Stephanie L. Marhefka, Ph.D.
LRC 212, MDC 56
Education and History
Came to USF
B.Phl. Miami University, 1997
M.S. University of Florida, 1999
Ph.D. University of Florida, 2002
Psychology Intern University of Maryland, 2002
Post-Doctoral Fellowship University of Maryland, 2003
NIMH Post-Doctoral Fellowship Columbia University, 2007
Social & Behavioral Sciences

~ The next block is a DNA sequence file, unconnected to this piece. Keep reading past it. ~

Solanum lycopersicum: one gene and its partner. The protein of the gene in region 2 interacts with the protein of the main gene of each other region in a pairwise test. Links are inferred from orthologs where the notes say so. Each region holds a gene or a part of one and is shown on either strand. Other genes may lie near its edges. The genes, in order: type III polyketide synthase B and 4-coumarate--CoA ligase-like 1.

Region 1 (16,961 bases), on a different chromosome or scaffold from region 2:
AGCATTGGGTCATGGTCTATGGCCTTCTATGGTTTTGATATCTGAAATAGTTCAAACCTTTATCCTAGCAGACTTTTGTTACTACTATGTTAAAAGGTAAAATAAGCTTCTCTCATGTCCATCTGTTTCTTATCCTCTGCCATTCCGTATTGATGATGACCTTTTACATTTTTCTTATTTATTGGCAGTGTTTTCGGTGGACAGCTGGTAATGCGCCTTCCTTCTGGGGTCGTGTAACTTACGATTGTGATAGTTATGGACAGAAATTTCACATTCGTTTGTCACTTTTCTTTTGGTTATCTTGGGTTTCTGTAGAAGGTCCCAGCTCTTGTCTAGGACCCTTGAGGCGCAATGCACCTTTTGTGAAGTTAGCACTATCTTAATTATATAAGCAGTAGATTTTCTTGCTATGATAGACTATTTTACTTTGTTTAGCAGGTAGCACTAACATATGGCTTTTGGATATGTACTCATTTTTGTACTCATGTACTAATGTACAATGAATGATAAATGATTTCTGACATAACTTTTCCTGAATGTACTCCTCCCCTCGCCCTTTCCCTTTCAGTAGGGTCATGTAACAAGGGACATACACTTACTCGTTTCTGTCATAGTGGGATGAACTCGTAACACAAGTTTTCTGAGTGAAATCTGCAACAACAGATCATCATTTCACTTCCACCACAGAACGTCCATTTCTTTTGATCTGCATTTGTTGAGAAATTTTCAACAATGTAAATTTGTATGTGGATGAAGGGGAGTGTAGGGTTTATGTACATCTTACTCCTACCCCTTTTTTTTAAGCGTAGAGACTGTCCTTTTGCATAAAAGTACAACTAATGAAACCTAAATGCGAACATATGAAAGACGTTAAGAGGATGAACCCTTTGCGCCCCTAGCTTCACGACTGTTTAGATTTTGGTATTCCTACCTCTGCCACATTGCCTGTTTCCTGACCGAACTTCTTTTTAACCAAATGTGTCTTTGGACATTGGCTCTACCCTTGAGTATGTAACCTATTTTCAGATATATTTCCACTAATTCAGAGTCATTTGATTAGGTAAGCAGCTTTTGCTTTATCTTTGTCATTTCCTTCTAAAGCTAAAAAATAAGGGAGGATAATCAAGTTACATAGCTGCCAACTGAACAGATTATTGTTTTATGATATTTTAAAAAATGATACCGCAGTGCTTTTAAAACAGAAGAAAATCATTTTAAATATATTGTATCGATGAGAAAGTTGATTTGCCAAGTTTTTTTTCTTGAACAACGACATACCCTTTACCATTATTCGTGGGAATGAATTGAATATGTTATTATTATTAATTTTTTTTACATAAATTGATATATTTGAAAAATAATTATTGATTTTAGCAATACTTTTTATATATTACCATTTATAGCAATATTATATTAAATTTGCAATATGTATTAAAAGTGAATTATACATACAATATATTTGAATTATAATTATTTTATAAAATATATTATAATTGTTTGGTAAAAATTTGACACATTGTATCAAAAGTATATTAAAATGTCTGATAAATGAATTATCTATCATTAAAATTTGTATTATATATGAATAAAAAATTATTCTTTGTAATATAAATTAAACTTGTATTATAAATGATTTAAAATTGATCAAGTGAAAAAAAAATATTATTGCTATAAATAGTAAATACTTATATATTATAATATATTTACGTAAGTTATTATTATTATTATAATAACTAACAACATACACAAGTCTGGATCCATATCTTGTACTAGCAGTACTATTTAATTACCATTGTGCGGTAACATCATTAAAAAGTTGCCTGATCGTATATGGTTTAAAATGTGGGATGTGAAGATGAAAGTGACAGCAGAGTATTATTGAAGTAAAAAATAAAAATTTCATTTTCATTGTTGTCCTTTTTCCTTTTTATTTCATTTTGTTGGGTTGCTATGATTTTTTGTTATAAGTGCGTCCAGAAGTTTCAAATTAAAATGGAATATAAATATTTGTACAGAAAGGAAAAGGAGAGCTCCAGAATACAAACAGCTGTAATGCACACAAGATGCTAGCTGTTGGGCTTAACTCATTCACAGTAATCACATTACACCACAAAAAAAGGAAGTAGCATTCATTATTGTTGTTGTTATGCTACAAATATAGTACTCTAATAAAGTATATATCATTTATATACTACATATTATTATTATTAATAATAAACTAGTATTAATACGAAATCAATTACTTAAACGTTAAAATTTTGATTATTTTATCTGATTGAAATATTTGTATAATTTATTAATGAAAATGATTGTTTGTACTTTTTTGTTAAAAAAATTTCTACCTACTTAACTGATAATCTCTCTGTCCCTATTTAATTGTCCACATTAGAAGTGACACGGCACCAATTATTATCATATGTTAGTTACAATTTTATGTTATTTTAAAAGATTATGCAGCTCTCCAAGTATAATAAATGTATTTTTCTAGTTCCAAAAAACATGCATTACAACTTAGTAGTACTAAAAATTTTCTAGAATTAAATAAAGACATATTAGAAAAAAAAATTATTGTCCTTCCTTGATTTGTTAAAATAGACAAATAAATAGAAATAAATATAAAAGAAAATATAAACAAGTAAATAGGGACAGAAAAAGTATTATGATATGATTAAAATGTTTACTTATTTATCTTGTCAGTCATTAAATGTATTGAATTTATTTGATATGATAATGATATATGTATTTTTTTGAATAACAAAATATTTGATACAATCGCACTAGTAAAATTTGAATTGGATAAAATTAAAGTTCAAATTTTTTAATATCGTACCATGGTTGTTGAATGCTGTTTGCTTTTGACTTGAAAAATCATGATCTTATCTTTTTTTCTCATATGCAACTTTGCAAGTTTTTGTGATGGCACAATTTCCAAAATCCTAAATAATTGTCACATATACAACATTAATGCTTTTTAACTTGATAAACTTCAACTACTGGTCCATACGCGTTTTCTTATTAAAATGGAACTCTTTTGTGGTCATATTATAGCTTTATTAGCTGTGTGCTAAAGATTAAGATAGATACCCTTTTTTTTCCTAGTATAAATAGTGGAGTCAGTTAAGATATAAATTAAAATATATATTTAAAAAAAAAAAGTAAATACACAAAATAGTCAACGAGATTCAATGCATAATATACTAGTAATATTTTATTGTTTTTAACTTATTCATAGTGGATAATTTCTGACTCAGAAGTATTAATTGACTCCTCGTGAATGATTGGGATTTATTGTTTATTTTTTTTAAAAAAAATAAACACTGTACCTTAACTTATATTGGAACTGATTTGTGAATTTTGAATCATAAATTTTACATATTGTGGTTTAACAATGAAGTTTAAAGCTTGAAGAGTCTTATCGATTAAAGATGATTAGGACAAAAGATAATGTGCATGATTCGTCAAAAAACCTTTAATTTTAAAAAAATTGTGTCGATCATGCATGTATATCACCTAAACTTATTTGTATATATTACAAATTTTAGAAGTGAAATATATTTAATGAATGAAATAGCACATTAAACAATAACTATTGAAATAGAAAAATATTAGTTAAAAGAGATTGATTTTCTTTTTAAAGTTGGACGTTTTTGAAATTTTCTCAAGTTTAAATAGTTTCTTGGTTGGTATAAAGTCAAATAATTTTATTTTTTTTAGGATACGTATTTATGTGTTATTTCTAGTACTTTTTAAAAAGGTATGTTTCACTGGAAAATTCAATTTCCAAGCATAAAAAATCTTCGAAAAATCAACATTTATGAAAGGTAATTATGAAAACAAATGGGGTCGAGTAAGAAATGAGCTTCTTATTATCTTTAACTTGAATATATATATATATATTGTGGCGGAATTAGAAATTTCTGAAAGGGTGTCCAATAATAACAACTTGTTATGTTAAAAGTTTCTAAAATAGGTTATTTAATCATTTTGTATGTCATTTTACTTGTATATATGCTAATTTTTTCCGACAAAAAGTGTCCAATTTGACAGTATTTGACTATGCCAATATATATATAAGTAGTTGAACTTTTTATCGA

Dr. Marhefka’s research focuses on primary, secondary, and tertiary prevention related to one of the most critical public health problems of our time—HIV/AIDS. Much of her work has been related to secondary and tertiary HIV prevention, including: 1) Assessing and understanding adherence to HIV-related medication regimens; 2) Understanding and addressing the psychosocial, behavioral, and sexual health needs of youth and adults living with and those at risk for HIV infection; and 3) Using technology to increase access to effective behavioral interventions among people living with HIV. Since arriving at USF in 2007, Dr. Marhefka has led research related to the sexual health and intervention needs of young and adult women living with HIV (WLH). In June 2010, Dr. Marhefka received an R34 grant from the National Institute of Mental Health to determine acceptability and feasibility of video-group delivery of Healthy Relationships, a CDC-defined Effective Behavioral Intervention (EBI) for reducing stress, increasing disclosure decision-making skills, and reducing unsafe sexual behavior among women living with HIV (WLH). Currently, access to some EBIs is limited to mostly urban areas in which a large number of people can attend the programs in-person. The goal of this study is to determine if access to group-based EBIs could be expanded by adding video-group delivery as an option. For this study, WLH will access the EBI at intervention stations located within community-based organizations that serve WLH (i.e., AIDS Service Organizations or public health clinics). Intervention stations are private rooms equipped with a desk, chair, special video-phone, headset, and dedicated internet line. During the intervention delivery, each participant sits at their own intervention station and views the other participants and the facilitators in real-time over the video-phone, while listening through a headset. Ultimately, if this video-group approach is successful for WLH, Dr. Marhefka hopes to test possibilities for using video-groups and other technological strategies to expand access to other effective and much-needed public health interventions.